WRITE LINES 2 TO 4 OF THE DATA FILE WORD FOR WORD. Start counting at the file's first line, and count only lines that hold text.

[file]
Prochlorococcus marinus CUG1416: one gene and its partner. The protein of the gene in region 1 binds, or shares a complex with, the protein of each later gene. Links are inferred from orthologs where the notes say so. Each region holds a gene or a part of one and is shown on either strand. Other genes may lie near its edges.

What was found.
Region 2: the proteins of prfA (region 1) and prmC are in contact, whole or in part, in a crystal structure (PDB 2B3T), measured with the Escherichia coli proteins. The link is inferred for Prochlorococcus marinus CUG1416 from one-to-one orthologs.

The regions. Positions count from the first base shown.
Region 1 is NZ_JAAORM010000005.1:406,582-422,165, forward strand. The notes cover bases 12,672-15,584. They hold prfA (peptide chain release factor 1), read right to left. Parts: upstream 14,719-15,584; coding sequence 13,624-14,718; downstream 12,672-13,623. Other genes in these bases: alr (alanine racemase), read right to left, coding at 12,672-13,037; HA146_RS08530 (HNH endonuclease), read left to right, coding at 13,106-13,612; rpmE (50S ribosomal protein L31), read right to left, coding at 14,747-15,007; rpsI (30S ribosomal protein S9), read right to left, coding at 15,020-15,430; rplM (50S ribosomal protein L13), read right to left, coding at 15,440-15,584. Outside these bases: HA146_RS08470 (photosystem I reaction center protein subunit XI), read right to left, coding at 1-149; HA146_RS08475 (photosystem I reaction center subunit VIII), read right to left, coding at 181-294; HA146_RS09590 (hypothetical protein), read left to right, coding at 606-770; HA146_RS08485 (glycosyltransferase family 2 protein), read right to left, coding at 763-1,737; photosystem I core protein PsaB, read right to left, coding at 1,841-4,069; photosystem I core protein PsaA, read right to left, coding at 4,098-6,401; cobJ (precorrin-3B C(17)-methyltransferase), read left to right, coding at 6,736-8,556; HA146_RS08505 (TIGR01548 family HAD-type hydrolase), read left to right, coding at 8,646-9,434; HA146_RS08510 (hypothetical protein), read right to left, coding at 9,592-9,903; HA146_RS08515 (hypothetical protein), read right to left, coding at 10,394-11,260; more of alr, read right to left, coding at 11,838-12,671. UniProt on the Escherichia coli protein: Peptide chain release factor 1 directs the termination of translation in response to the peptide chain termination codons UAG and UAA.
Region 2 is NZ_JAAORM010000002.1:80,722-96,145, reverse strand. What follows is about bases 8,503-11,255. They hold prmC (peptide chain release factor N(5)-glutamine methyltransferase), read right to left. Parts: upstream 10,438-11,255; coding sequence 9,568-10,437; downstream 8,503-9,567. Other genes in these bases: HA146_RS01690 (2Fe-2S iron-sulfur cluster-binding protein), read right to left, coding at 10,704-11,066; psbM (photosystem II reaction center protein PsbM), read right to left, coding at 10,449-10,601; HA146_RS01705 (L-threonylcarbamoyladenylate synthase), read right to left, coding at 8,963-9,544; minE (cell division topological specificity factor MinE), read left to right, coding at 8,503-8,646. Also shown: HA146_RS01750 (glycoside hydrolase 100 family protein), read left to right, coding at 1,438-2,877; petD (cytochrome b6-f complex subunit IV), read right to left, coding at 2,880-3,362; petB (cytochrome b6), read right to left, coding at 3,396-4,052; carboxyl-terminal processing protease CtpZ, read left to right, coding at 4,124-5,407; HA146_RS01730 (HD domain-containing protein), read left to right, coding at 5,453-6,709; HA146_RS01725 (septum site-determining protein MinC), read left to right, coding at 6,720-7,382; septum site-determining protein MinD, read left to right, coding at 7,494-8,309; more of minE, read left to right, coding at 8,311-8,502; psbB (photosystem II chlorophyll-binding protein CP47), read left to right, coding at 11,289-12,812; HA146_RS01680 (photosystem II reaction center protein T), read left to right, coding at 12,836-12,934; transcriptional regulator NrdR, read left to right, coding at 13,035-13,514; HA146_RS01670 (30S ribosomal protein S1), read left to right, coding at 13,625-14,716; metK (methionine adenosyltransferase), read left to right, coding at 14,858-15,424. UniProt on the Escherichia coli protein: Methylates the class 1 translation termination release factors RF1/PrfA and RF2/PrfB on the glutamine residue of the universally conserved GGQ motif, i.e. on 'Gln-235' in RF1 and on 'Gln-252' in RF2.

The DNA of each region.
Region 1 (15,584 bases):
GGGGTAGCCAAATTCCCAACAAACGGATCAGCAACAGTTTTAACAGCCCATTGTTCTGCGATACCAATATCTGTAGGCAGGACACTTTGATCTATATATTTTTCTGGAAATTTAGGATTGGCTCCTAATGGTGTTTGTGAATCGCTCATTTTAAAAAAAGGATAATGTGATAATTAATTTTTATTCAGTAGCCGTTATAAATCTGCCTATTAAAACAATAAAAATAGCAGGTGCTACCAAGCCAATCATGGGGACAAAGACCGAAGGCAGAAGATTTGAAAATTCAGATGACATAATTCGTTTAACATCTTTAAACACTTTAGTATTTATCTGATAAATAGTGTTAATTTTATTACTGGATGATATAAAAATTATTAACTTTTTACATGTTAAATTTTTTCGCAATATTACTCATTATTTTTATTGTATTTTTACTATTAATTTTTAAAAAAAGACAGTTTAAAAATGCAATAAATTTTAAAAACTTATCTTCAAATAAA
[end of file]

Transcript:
What was found.
Region 2: the proteins of prfA (region 1) and prmC are in contact, whole or in part, in a crystal structure (PDB 2B3T), measured with the Escherichia coli proteins. The link is inferred for Prochlorococcus marinus CUG1416 from one-to-one orthologs.

The regions. Positions count from the first base shown.